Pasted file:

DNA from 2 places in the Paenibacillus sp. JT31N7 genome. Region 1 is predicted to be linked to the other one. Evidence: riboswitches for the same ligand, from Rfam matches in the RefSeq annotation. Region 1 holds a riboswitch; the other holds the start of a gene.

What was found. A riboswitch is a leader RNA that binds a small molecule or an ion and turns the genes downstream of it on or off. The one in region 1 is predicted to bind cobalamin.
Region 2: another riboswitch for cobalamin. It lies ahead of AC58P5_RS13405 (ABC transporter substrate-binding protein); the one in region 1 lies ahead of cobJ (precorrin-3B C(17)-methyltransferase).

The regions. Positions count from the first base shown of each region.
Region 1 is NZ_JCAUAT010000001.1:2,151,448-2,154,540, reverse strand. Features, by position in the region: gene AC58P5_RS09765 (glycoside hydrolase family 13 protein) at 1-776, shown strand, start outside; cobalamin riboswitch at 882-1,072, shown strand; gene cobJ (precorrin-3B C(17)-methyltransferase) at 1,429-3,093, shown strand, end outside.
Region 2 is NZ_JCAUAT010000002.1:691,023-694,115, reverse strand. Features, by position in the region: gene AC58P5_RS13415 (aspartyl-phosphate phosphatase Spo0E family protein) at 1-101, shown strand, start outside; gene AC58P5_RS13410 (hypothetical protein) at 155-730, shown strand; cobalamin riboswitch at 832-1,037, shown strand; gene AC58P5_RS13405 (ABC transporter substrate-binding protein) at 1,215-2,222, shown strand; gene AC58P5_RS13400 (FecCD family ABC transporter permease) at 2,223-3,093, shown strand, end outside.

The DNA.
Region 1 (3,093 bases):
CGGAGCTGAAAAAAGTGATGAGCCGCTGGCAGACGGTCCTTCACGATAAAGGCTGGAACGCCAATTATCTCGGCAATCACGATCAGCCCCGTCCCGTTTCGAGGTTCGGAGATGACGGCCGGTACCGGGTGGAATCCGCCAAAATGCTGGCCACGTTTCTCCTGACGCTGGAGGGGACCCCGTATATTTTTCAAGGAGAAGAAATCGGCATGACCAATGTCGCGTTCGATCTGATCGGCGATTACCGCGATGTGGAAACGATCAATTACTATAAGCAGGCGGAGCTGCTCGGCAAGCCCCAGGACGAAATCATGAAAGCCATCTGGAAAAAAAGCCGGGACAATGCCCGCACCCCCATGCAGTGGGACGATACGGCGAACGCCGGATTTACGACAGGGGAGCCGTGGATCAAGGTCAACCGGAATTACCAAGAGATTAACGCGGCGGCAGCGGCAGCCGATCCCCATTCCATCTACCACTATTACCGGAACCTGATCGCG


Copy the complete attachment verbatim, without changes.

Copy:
DNA from 2 places in the Paenibacillus sp. JT31N7 genome. Region 1 is predicted to be linked to the other one. Evidence: riboswitches for the same ligand, from Rfam matches in the RefSeq annotation. Region 1 holds a riboswitch; the other holds the start of a gene.

What was found. A riboswitch is a leader RNA that binds a small molecule or an ion and turns the genes downstream of it on or off. The one in region 1 is predicted to bind cobalamin.
Region 2: another riboswitch for cobalamin. It lies ahead of AC58P5_RS13405 (ABC transporter substrate-binding protein); the one in region 1 lies ahead of cobJ (precorrin-3B C(17)-methyltransferase).

The regions. Positions count from the first base shown of each region.
Region 1 is NZ_JCAUAT010000001.1:2,151,448-2,154,540, reverse strand. Features, by position in the region: gene AC58P5_RS09765 (glycoside hydrolase family 13 protein) at 1-776, shown strand, start outside; cobalamin riboswitch at 882-1,072, shown strand; gene cobJ (precorrin-3B C(17)-methyltransferase) at 1,429-3,093, shown strand, end outside.
Region 2 is NZ_JCAUAT010000002.1:691,023-694,115, reverse strand. Features, by position in the region: gene AC58P5_RS13415 (aspartyl-phosphate phosphatase Spo0E family protein) at 1-101, shown strand, start outside; gene AC58P5_RS13410 (hypothetical protein) at 155-730, shown strand; cobalamin riboswitch at 832-1,037, shown strand; gene AC58P5_RS13405 (ABC transporter substrate-binding protein) at 1,215-2,222, shown strand; gene AC58P5_RS13400 (FecCD family ABC transporter permease) at 2,223-3,093, shown strand, end outside.

The DNA.
Region 1 (3,093 bases):
CGGAGCTGAAAAAAGTGATGAGCCGCTGGCAGACGGTCCTTCACGATAAAGGCTGGAACGCCAATTATCTCGGCAATCACGATCAGCCCCGTCCCGTTTCGAGGTTCGGAGATGACGGCCGGTACCGGGTGGAATCCGCCAAAATGCTGGCCACGTTTCTCCTGACGCTGGAGGGGACCCCGTATATTTTTCAAGGAGAAGAAATCGGCATGACCAATGTCGCGTTCGATCTGATCGGCGATTACCGCGATGTGGAAACGATCAATTACTATAAGCAGGCGGAGCTGCTCGGCAAGCCCCAGGACGAAATCATGAAAGCCATCTGGAAAAAAAGCCGGGACAATGCCCGCACCCCCATGCAGTGGGACGATACGGCGAACGCCGGATTTACGACAGGGGAGCCGTGGATCAAGGTCAACCGGAATTACCAAGAGATTAACGCGGCGGCAGCGGCAGCCGATCCCCATTCCATCTACCACTATTACCGGAACCTGATCGCG